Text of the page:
Ray Ratto

Only answer to what we learned from NFL's preseason: Ask in 22 weeks

shanahan-us.jpg
USATSI

Only answer to what we learned from NFL's preseason: Ask in 22 weeks

Now that the NFL’s practice games are over and we are done enduring the “What did we learn from . . . ?” pieces in which we learn that we didn’t learn anything at all except that injuries are still bad, what will football fans do with the next 10 days?
 
Well, 49er fans, just to name a group at random, will muscle up their love for Kyle Shanahan because he’s really all they have for the moment. They can’t fully trust Brian Hoyer, they don’t know what to make of a draft class people like only on conjecture, and 2-14 is a deep ditch from which to climb. Shanahan has been praised as one of the superior offensive minds of the day, which reminds us that Lane Kiffin has also been praised as one of the superior offensive minds of the day. Correlation is not causation, though, and Shanahan might indeed be the face of a franchise that has only Jed York’s, and we see from the Levi’s Air Force how well that plays.
 
Raider fans, on the other hand, are watching their window of opportunity rise while wondering if they are destined to sneak in one last Lombardi Trophy in the last three years of their existence or forever be known as the Quebec Nordiques of the NFL – building a champion just in time for it to be crowned in another city.
 
Derek Carr is playing just the way you would expect the second highest-paid quarterback in the NFL would, and the offense is tasked with averaging 34 points a game just to stay ahead of its still too-generous defense, thus reaching the old AFL nostalgia freaks who are entering their dotage.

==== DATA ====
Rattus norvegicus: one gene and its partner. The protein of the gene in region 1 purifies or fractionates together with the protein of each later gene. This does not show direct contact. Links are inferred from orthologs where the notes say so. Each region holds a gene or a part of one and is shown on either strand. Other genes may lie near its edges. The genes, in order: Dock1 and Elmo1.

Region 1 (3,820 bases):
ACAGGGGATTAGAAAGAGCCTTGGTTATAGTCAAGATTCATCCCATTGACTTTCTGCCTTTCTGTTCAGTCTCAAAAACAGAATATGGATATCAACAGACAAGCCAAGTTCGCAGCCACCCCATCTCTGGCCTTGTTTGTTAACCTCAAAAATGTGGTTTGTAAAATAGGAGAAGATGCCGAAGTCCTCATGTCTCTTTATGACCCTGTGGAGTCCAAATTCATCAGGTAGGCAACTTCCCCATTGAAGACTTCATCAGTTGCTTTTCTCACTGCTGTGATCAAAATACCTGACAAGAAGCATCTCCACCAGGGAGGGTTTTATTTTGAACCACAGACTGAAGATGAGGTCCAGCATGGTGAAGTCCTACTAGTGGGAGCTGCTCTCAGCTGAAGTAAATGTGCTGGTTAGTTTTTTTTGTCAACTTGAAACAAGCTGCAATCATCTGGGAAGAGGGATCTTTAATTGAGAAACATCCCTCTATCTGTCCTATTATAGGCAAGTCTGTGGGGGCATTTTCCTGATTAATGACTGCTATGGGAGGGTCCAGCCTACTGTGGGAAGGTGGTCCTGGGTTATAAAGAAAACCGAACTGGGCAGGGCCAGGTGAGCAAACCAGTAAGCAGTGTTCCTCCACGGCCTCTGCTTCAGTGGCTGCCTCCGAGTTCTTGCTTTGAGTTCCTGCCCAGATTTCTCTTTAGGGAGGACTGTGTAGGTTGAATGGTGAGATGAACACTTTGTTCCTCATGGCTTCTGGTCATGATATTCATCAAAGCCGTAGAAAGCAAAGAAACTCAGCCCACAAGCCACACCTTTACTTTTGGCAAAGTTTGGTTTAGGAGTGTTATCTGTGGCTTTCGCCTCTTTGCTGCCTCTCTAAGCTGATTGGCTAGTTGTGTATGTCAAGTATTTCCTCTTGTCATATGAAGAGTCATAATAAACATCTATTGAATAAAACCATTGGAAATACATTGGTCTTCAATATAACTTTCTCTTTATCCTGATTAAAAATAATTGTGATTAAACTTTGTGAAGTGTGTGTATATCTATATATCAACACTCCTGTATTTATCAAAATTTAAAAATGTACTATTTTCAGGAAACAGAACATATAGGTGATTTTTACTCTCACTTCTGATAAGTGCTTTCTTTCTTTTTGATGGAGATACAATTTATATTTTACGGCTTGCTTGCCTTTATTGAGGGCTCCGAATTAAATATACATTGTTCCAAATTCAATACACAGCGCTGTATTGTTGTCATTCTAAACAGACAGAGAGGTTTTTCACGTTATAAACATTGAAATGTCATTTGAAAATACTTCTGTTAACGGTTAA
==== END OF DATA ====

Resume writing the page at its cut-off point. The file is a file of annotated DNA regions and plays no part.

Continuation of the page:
But we knew all this going into the practice season, and given that Roger Goodell keeps trying to shorten the practice season to add more games that count (because CTE is good for you, damn it!), the real thing we’re learning is that we are choosing as media conglomerates to lavish more attention on less important things based solely on the fact that people need their needles.
 
So enjoy the holiday weekend and strap in for the next 21 weeks of Armageddon rehearsals in which we will learn how quickly Kyle Shanahan’s image ages and how close to the New England Patriots the Raiders really are, because those are the questions that will be asked most often because they are ones that most completely will define their years.
 
And only then, 22 weeks from now, when we are asked what we learned, we can answer with a straight face, “Only 81 days until the draft!” because we like it on the hamster wheel and have no intention of ever getting off.

Celtics are the rivals Warriors fans need

Celtics are the rivals Warriors fans need

You don’t think you needed this game to go this way, but you did, and you do.

The Golden State Warriors spat out a 17-point lead and lost, 92-88, in Boston Thursday night, in a game that was taut if not particularly elegant, and in a game that elevated the Celtics to a place that makes them the new heir apparent to the heir apparent.

The Celtics have been a difficult out for the Warriors during the Brad Stevens Era, losing six of nine but only being blown out twice, and Thursday was not one of those nights. The box score will tell you the shooting and rebounding problems, but the Warriors had that lead and didn’t hold it. Or, to be accurate, the Celtics had that deficit and refused to let it destroy them.